Microcompartments are loose protein cages that encapsulate enzymes for particular bacterial metabolic pathways. These structures are thought to retain and perhaps concentrate pools of small, uncharged intermediates that would otherwise diffuse from the cell. In Salmonella enterica, a microcompartment encloses enzymes for ethanolamine catabolism. The cage has been thought to retain the volatile intermediate acetaldehyde but allow diffusion of the much larger cofactors NAD and coenzyme A (CoA). Genetic tests support an alternative idea that the microcompartment contains and recycles private pools of the large cofactors NAD and CoA. Two central enzymes convert ethanolamine to acetaldehyde (EutBC) and then to acetyl-CoA (EutE). Two seemingly peripheral redundant enzymes encoded by the eut operon proved to be essential for ethanolamine utilization, when subjected to sufficiently stringent tests. These are EutD (acetyl-CoA to acetyl phosphate) and EutG (acetaldehyde to ethanol). Obligatory recycling of cofactors couples the three reactions and drives acetaldehyde consumption. Loss and toxic effects of acetaldehyde are minimized by accelerating its consumption. In a eutD mutant, acetyl-CoA cannot escape the compartment but is released by mutations that disrupt the structure. The model predicts that EutBC (ethanolamine-ammonia lyase) lies outside the compartment, using external coenzyme B12 and injecting its product, acetaldehyde, into the lumen, where it is degraded by the EutE, EutD, and EutG enzymes using private pools of CoA and NAD. The compartment appears to allow free diffusion of the intermediates ethanol and acetyl-PO4 but (to our great surprise) restricts diffusion of acetaldehyde.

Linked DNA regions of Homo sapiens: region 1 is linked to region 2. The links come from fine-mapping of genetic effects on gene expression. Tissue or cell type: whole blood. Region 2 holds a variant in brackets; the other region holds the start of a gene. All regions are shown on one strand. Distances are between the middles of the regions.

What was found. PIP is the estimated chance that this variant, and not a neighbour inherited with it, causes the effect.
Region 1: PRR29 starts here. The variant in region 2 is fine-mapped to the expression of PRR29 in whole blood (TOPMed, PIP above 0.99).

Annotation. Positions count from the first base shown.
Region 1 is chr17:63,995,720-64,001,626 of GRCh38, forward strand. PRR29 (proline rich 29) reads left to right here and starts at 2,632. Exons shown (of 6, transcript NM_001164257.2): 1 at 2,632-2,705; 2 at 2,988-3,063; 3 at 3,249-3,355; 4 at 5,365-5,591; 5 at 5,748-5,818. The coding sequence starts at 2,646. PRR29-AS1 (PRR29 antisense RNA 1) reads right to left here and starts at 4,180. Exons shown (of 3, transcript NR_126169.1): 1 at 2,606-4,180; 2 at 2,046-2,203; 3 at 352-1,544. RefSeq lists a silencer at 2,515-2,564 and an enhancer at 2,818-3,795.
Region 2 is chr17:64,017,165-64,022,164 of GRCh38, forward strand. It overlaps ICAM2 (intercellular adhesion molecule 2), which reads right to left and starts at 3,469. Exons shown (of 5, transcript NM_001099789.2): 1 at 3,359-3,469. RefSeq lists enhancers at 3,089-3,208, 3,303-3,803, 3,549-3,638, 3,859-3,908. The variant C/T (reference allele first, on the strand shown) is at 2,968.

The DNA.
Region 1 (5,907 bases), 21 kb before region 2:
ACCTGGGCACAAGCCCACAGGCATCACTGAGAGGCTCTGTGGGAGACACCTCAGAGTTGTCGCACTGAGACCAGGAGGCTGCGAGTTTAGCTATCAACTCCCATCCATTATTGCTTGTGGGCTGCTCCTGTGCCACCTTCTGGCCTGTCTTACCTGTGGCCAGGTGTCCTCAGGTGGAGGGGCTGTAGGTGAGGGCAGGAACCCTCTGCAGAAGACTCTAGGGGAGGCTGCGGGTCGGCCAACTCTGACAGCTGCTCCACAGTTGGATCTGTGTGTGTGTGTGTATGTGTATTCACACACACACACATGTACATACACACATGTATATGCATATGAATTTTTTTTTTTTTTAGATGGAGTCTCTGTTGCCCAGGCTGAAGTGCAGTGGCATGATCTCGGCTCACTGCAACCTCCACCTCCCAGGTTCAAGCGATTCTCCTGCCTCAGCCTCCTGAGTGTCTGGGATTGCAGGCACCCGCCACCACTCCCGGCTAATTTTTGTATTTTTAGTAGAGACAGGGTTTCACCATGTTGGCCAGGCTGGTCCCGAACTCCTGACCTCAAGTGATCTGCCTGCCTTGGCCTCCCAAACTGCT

ASJC Scopus subject areas
- Molecular Biology